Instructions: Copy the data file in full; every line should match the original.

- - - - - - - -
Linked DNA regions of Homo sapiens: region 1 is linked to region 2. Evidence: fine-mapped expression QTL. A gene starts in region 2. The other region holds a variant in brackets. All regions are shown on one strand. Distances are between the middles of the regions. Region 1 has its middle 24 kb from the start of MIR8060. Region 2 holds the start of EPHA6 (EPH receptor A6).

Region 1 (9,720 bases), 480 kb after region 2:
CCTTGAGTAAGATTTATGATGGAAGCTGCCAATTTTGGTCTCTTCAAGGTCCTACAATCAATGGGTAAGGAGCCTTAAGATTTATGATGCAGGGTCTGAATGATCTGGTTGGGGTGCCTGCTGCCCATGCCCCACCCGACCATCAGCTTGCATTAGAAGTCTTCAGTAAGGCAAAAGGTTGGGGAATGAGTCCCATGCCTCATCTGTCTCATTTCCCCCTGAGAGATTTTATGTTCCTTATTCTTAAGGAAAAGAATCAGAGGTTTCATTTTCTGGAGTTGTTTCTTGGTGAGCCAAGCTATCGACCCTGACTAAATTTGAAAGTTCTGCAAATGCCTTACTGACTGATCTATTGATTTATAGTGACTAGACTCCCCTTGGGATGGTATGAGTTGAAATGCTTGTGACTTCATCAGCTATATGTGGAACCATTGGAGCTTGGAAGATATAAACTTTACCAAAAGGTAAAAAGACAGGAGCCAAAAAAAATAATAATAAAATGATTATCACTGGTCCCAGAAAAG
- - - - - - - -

Linked DNA regions of Homo sapiens: region 1 is linked to region 2. Evidence: fine-mapped expression QTL. A gene starts in region 2. The other region holds a variant in brackets. All regions are shown on one strand. Distances are between the middles of the regions. Region 1 has its middle 24 kb from the start of MIR8060. Region 2 holds the start of EPHA6 (EPH receptor A6).

Region 1 (9,720 bases), 480 kb after region 2:
CCTTGAGTAAGATTTATGATGGAAGCTGCCAATTTTGGTCTCTTCAAGGTCCTACAATCAATGGGTAAGGAGCCTTAAGATTTATGATGCAGGGTCTGAATGATCTGGTTGGGGTGCCTGCTGCCCATGCCCCACCCGACCATCAGCTTGCATTAGAAGTCTTCAGTAAGGCAAAAGGTTGGGGAATGAGTCCCATGCCTCATCTGTCTCATTTCCCCCTGAGAGATTTTATGTTCCTTATTCTTAAGGAAAAGAATCAGAGGTTTCATTTTCTGGAGTTGTTTCTTGGTGAGCCAAGCTATCGACCCTGACTAAATTTGAAAGTTCTGCAAATGCCTTACTGACTGATCTATTGATTTATAGTGACTAGACTCCCCTTGGGATGGTATGAGTTGAAATGCTTGTGACTTCATCAGCTATATGTGGAACCATTGGAGCTTGGAAGATATAAACTTTACCAAAAGGTAAAAAGACAGGAGCCAAAAAAAATAATAATAAAATGATTATCACTGGTCCCAGAAAAG